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Philanthropic Donations Tread Water During Recession
America's wealthiest households continued to give to their favorite charities at the same rate during the recession, but a bad economy meant dollar figures were down.
The recently released 2012 Bank of America Study of High Net Worth Philanthropy--researched in partnership with the Center on Philanthropy--showed giving as a percentage of household income for the wealthy remained at about 9 percent between 2009 and 2011, but the recession meant the average dollar amount given per household declined 7 percent, from $56,621 to $52,770.
However, the survey, which questioned 700 people with liquid assets of $1 million or more, also showed that in the next three to five years, 76 percent of households plan to donate as much or more money as they have in the past.
That is significant because of the nearly $300 billion donated last year, more than 70 percent was given by individuals--and nearly half of that was given by the wealthiest 3 percent of American households. Last year, 95 percent of high-net worth households donated to at least one charity--while 65 percent of the general population of U.S. households donate to at least one charity, according to the study.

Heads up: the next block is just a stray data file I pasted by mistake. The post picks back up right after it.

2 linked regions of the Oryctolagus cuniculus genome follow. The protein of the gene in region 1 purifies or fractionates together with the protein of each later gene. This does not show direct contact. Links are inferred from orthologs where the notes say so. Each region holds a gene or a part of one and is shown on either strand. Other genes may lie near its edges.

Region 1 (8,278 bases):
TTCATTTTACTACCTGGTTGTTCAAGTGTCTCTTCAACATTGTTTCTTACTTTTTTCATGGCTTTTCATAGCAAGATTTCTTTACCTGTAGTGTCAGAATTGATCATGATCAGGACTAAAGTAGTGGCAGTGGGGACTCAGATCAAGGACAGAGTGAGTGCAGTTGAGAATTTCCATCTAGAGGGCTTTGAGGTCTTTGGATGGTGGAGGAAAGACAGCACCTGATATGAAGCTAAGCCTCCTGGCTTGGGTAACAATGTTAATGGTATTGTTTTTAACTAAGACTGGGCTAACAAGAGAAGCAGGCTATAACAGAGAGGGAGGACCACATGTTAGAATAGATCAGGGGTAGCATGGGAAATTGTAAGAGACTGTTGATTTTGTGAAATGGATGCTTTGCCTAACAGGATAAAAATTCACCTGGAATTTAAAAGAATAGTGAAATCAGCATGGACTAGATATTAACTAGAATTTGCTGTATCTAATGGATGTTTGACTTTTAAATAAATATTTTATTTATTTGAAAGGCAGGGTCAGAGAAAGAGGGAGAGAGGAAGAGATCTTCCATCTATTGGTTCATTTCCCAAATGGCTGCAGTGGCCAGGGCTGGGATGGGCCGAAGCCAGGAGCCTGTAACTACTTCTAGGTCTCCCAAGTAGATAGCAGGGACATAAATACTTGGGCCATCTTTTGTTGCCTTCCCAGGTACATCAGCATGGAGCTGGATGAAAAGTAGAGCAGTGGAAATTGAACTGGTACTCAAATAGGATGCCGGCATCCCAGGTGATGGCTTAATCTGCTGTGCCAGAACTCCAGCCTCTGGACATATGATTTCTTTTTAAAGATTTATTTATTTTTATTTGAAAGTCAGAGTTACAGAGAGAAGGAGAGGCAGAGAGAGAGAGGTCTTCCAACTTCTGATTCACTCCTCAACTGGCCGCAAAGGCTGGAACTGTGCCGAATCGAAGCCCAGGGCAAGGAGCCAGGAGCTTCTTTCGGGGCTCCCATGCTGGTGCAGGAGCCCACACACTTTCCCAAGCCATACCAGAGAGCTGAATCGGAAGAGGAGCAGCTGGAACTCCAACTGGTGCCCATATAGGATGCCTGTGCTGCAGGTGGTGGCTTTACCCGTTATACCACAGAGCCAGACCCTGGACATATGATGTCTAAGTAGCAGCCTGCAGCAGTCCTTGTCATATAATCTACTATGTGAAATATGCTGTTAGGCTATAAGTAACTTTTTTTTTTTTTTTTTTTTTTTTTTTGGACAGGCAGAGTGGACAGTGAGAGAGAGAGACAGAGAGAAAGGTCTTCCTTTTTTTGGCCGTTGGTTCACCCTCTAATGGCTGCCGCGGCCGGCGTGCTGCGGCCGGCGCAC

The study also revealed in 2011, 89 percent of the wealthy volunteered time to nonprofit organizations--an increase of 10 percent form 2009.
The 2012 survey is the fourth such study of philanthropy--with the studies being released every two years.
"Since 2006, this has become the largest and one of the longest running studies of its kind, offering key insights that help to inform nonprofit organizations' donor engagement strategies," said Claire Costello, philanthropic practice executive for U.S. Trust, Bank of America Private Wealth Management.